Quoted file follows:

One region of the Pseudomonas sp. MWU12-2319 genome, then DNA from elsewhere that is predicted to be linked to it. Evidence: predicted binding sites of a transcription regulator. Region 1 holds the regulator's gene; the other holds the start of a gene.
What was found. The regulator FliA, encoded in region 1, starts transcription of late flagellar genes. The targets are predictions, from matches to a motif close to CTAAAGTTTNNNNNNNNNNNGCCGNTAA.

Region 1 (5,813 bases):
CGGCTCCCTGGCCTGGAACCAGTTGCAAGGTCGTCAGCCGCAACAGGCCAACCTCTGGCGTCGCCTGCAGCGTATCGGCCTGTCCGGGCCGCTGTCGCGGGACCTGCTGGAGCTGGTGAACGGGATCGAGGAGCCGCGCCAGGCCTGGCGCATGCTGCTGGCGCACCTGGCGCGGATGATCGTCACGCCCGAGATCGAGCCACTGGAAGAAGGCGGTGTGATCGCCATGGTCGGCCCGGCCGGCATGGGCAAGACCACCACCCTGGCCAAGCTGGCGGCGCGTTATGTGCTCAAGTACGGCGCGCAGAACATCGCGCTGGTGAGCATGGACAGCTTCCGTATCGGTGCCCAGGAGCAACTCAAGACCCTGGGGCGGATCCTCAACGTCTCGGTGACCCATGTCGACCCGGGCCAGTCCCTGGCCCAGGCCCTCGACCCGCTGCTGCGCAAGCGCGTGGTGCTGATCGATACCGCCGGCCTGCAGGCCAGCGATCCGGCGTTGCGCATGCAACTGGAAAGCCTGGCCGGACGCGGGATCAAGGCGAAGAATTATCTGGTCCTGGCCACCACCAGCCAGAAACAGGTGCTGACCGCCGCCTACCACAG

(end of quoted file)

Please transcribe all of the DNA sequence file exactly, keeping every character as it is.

One region of the Pseudomonas sp. MWU12-2319 genome, then DNA from elsewhere that is predicted to be linked to it. Evidence: predicted binding sites of a transcription regulator. Region 1 holds the regulator's gene; the other holds the start of a gene.
What was found. The regulator FliA, encoded in region 1, starts transcription of late flagellar genes. The targets are predictions, from matches to a motif close to CTAAAGTTTNNNNNNNNNNNGCCGNTAA.

Region 1 (5,813 bases):
CGGCTCCCTGGCCTGGAACCAGTTGCAAGGTCGTCAGCCGCAACAGGCCAACCTCTGGCGTCGCCTGCAGCGTATCGGCCTGTCCGGGCCGCTGTCGCGGGACCTGCTGGAGCTGGTGAACGGGATCGAGGAGCCGCGCCAGGCCTGGCGCATGCTGCTGGCGCACCTGGCGCGGATGATCGTCACGCCCGAGATCGAGCCACTGGAAGAAGGCGGTGTGATCGCCATGGTCGGCCCGGCCGGCATGGGCAAGACCACCACCCTGGCCAAGCTGGCGGCGCGTTATGTGCTCAAGTACGGCGCGCAGAACATCGCGCTGGTGAGCATGGACAGCTTCCGTATCGGTGCCCAGGAGCAACTCAAGACCCTGGGGCGGATCCTCAACGTCTCGGTGACCCATGTCGACCCGGGCCAGTCCCTGGCCCAGGCCCTCGACCCGCTGCTGCGCAAGCGCGTGGTGCTGATCGATACCGCCGGCCTGCAGGCCAGCGATCCGGCGTTGCGCATGCAACTGGAAAGCCTGGCCGGACGCGGGATCAAGGCGAAGAATTATCTGGTCCTGGCCACCACCAGCCAGAAACAGGTGCTGACCGCCGCCTACCACAG